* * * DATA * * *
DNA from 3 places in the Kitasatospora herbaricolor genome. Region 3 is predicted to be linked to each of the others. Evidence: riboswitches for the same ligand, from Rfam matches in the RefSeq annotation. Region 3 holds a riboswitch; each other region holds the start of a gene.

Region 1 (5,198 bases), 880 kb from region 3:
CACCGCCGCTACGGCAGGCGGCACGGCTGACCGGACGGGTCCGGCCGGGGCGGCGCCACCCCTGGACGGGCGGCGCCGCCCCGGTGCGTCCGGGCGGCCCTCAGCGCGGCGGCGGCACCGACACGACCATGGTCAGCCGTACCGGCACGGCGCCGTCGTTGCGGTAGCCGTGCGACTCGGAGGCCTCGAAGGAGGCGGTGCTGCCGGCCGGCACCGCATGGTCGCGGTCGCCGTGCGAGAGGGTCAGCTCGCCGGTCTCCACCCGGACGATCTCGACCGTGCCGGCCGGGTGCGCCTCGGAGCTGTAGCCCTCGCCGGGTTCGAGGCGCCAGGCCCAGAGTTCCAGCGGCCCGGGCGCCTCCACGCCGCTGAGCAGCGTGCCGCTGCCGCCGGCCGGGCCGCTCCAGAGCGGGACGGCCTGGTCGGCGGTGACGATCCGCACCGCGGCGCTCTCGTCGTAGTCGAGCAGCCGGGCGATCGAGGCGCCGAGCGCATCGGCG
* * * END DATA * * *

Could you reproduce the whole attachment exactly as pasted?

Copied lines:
DNA from 3 places in the Kitasatospora herbaricolor genome. Region 3 is predicted to be linked to each of the others. Evidence: riboswitches for the same ligand, from Rfam matches in the RefSeq annotation. Region 3 holds a riboswitch; each other region holds the start of a gene.

Region 1 (5,198 bases), 880 kb from region 3:
CACCGCCGCTACGGCAGGCGGCACGGCTGACCGGACGGGTCCGGCCGGGGCGGCGCCACCCCTGGACGGGCGGCGCCGCCCCGGTGCGTCCGGGCGGCCCTCAGCGCGGCGGCGGCACCGACACGACCATGGTCAGCCGTACCGGCACGGCGCCGTCGTTGCGGTAGCCGTGCGACTCGGAGGCCTCGAAGGAGGCGGTGCTGCCGGCCGGCACCGCATGGTCGCGGTCGCCGTGCGAGAGGGTCAGCTCGCCGGTCTCCACCCGGACGATCTCGACCGTGCCGGCCGGGTGCGCCTCGGAGCTGTAGCCCTCGCCGGGTTCGAGGCGCCAGGCCCAGAGTTCCAGCGGCCCGGGCGCCTCCACGCCGCTGAGCAGCGTGCCGCTGCCGCCGGCCGGGCCGCTCCAGAGCGGGACGGCCTGGTCGGCGGTGACGATCCGCACCGCGGCGCTCTCGTCGTAGTCGAGCAGCCGGGCGATCGAGGCGCCGAGCGCATCGGCG